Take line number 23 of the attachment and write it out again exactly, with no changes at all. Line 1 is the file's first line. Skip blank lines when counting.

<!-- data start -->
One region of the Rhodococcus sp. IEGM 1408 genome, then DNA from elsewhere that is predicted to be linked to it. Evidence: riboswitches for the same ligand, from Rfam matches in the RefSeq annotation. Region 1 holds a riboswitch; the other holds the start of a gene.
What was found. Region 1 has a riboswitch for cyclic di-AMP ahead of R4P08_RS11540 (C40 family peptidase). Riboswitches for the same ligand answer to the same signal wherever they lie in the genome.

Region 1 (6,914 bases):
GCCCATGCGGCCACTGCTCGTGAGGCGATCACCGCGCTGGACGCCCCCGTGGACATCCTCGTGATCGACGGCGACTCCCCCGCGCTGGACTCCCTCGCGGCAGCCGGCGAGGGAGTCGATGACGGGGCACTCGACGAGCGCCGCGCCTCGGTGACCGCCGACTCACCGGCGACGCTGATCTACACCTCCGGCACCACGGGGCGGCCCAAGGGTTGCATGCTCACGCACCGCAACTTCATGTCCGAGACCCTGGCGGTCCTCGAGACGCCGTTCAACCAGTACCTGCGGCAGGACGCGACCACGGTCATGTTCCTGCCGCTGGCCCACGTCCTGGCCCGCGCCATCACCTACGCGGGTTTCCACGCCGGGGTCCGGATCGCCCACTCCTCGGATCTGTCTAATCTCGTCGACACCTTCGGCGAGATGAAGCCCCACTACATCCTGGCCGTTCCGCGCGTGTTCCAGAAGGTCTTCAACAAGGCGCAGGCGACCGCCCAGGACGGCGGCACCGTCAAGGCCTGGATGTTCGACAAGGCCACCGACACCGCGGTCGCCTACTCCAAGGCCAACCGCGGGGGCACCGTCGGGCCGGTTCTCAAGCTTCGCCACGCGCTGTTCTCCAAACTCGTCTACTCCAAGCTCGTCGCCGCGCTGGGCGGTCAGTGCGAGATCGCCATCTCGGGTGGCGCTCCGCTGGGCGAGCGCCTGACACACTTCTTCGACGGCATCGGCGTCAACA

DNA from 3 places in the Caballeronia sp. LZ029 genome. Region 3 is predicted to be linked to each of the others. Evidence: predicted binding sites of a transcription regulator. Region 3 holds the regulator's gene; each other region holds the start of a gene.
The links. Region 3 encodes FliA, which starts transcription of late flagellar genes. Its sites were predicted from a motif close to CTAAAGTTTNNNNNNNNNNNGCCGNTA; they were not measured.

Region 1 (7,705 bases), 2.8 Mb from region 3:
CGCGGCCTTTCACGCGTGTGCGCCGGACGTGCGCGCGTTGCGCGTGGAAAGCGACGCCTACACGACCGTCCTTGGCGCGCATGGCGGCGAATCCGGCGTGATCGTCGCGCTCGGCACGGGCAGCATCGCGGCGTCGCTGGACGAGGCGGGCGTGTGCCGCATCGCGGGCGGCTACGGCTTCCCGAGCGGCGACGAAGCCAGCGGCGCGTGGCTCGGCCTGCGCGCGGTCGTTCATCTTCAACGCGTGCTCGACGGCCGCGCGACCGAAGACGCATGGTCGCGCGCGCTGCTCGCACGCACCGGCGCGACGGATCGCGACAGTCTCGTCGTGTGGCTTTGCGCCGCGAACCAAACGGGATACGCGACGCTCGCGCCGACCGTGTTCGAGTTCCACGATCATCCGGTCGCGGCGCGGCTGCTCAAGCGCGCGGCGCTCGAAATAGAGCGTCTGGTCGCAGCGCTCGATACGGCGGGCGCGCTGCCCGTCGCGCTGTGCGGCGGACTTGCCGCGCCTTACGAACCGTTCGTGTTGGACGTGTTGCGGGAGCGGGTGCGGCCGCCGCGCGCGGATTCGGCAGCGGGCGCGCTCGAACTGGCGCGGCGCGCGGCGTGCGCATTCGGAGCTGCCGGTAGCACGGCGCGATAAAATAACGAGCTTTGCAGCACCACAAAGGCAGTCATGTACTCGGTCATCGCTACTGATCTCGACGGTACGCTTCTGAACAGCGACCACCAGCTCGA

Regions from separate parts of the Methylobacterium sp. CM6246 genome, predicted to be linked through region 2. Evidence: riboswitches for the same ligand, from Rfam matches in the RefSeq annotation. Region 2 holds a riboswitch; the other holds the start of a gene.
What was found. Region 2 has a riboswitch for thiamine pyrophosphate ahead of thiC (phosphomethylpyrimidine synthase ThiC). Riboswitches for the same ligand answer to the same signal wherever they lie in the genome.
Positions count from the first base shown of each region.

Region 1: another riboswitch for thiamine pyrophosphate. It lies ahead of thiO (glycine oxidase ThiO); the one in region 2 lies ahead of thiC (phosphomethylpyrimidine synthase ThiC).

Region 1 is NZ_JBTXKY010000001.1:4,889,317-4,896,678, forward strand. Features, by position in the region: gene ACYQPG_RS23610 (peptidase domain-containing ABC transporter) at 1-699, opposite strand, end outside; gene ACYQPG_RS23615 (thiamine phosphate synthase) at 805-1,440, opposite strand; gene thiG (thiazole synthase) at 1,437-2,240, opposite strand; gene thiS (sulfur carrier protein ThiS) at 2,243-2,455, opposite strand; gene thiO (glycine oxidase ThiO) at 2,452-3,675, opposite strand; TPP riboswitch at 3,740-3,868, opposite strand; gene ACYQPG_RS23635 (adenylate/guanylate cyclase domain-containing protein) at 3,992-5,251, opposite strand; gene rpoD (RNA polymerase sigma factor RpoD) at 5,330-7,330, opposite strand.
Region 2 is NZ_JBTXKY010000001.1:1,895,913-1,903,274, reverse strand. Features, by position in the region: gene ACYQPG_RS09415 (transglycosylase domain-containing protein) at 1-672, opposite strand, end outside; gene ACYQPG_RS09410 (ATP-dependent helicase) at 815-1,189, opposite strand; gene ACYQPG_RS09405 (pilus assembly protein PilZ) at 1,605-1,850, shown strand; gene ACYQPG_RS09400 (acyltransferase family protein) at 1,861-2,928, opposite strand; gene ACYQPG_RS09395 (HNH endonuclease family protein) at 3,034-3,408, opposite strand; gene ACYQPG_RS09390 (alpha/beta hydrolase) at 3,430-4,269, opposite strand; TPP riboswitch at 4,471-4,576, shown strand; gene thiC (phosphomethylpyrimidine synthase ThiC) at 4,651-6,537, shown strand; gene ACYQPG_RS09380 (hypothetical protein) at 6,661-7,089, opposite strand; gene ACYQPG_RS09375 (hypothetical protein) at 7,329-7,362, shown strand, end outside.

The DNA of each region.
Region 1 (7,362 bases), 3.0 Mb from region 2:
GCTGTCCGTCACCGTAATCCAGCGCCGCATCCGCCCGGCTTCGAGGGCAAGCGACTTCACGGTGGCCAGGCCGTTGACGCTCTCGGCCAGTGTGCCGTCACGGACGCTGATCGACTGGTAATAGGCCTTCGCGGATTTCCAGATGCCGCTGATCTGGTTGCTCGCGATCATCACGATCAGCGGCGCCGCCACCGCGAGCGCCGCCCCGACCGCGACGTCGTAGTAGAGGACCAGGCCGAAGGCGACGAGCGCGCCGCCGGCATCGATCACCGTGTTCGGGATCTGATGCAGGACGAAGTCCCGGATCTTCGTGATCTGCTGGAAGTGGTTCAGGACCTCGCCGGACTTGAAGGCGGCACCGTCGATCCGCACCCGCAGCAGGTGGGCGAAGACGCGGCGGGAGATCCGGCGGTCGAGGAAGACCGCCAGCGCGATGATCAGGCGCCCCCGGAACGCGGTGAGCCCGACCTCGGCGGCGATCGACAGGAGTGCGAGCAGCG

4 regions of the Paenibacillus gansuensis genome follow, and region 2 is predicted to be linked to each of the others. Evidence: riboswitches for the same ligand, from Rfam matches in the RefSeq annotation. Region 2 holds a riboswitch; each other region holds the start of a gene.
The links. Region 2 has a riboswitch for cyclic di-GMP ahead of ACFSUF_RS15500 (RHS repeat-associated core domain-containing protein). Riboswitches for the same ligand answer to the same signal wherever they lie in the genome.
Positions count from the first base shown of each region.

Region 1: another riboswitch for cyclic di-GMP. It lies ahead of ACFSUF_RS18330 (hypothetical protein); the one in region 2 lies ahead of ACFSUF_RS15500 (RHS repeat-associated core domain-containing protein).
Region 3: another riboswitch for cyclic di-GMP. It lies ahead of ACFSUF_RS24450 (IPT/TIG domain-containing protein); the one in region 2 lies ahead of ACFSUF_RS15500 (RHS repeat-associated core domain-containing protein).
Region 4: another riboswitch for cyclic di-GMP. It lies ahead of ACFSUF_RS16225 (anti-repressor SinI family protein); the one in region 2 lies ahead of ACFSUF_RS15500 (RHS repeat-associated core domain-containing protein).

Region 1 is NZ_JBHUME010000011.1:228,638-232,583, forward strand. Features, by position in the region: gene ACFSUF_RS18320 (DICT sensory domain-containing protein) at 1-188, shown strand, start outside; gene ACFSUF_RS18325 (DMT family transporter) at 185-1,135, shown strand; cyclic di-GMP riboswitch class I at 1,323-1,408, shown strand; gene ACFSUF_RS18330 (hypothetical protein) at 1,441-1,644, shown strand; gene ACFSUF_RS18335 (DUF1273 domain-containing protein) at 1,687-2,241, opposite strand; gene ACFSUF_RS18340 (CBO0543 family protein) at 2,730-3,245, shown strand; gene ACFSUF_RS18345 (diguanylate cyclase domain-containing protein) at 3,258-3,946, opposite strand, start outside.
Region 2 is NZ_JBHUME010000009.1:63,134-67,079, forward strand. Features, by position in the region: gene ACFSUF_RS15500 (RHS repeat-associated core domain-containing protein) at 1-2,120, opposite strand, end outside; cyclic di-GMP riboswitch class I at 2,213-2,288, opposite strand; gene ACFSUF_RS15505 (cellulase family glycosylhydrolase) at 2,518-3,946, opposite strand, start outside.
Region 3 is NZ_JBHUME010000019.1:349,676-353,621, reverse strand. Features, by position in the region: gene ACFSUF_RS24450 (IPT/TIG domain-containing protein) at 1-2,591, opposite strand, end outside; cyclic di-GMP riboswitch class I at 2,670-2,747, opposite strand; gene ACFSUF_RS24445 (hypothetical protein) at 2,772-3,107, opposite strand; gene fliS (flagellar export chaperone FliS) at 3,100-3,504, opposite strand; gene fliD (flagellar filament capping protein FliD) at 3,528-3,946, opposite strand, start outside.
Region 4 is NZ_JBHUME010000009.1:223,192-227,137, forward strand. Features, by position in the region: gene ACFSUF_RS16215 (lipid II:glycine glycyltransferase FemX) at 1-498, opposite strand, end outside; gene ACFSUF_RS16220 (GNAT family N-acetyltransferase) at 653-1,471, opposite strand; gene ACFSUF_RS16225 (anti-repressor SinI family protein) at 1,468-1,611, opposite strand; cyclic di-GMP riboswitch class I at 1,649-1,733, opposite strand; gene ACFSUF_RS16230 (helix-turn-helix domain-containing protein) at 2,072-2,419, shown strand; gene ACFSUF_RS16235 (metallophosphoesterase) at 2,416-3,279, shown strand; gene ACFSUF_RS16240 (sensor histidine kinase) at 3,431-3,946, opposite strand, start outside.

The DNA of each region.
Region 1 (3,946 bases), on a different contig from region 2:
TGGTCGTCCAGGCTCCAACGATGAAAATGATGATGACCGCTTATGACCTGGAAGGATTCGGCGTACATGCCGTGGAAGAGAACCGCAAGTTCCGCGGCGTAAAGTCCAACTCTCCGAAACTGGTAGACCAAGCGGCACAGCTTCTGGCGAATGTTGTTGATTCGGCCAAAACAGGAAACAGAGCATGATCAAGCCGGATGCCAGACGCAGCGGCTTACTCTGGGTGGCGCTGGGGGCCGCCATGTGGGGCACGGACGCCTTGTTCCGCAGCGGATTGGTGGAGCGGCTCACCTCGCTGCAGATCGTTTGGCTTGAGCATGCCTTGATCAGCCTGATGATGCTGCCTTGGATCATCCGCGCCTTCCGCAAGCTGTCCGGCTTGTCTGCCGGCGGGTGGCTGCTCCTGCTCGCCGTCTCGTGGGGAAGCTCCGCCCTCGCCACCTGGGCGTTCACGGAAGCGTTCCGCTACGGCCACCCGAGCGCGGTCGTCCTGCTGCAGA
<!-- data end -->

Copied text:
Region 4: another riboswitch for cyclic di-GMP. It lies ahead of ACFSUF_RS16225 (anti-repressor SinI family protein); the one in region 2 lies ahead of ACFSUF_RS15500 (RHS repeat-associated core domain-containing protein).